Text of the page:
The act of reading ... begins on a flat surface, counter or page, and then gets stirred and chopped and blended until what we make, in the end, is a dish, or story, all our own.
— Adam Gopnik

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September 11, 2016

The Dollhouse

There were things I liked about The Dollhouse, with many others that I wished were better. I read it in a few short bursts over the past couple of days, after waiting for it for a long time at the library.  I loved the premise:  it's set in New York's famous Barbizon Hotel for Women, partly in the 1950s, and partly in the present, now that the hotel has been turned into high-priced condos. There are still {truly, apparently} ten ot twelve elderly residents still living in rent-controlled apartments on the fourth floor, and as she encounters one of them in the elevator, Rose Lewin, a young journalist who lives in the building, becomes fascinated with finding out more about their lives.

The author is wonderful with setting and atmosphere and details, and a little more distant and less vivid in creating her characters. The real challenge with the book, is that it uses the technique of telling you (right upfront) how the story will end, and then trying to build interest in how that ending came about. I think you have to work even harder to make that technique work, and the for all these reasons, the book fell a little flat for me; it was fun to read, but except for the historical detail, it didn't rise too far above that. On the other hand,  it's a first novel, and I hope she'll write another one.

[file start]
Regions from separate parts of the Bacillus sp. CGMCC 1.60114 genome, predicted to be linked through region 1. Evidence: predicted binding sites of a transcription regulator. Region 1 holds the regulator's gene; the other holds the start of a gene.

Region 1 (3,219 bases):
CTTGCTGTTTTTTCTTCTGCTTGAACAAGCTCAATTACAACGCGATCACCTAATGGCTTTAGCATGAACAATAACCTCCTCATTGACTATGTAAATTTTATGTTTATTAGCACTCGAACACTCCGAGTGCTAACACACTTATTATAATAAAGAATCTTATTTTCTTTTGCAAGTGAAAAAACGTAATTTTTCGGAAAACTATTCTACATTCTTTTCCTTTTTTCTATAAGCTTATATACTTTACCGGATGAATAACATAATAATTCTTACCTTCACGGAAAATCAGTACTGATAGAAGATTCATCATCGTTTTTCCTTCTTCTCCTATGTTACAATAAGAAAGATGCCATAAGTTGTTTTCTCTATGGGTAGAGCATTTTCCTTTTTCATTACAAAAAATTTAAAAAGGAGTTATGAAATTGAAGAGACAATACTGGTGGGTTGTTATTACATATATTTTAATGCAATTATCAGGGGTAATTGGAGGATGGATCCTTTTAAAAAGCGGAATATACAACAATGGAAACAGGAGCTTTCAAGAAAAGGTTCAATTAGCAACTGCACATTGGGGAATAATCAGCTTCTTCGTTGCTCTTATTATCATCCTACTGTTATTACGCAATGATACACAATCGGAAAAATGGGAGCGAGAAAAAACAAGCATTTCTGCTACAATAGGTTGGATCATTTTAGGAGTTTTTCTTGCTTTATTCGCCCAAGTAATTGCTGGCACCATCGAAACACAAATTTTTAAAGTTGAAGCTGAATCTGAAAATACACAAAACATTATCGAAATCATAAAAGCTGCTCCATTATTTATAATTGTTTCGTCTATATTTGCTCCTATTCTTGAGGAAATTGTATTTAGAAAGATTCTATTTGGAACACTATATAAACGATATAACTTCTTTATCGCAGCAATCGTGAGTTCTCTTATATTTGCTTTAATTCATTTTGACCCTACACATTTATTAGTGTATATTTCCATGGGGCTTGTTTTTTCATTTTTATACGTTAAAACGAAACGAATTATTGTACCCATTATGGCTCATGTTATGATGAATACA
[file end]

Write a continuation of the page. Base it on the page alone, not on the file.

The Dollhouse, by Fiona Davis
Dutton, 2016
Borrowed, from the Minuteman Library Network

1 comment:

JoAnn said...

I was considering this book - the premise sounds so good - but then there's that slew of new releases I MUST read. Relieved to cross one off the list...

Thank you for visiting!

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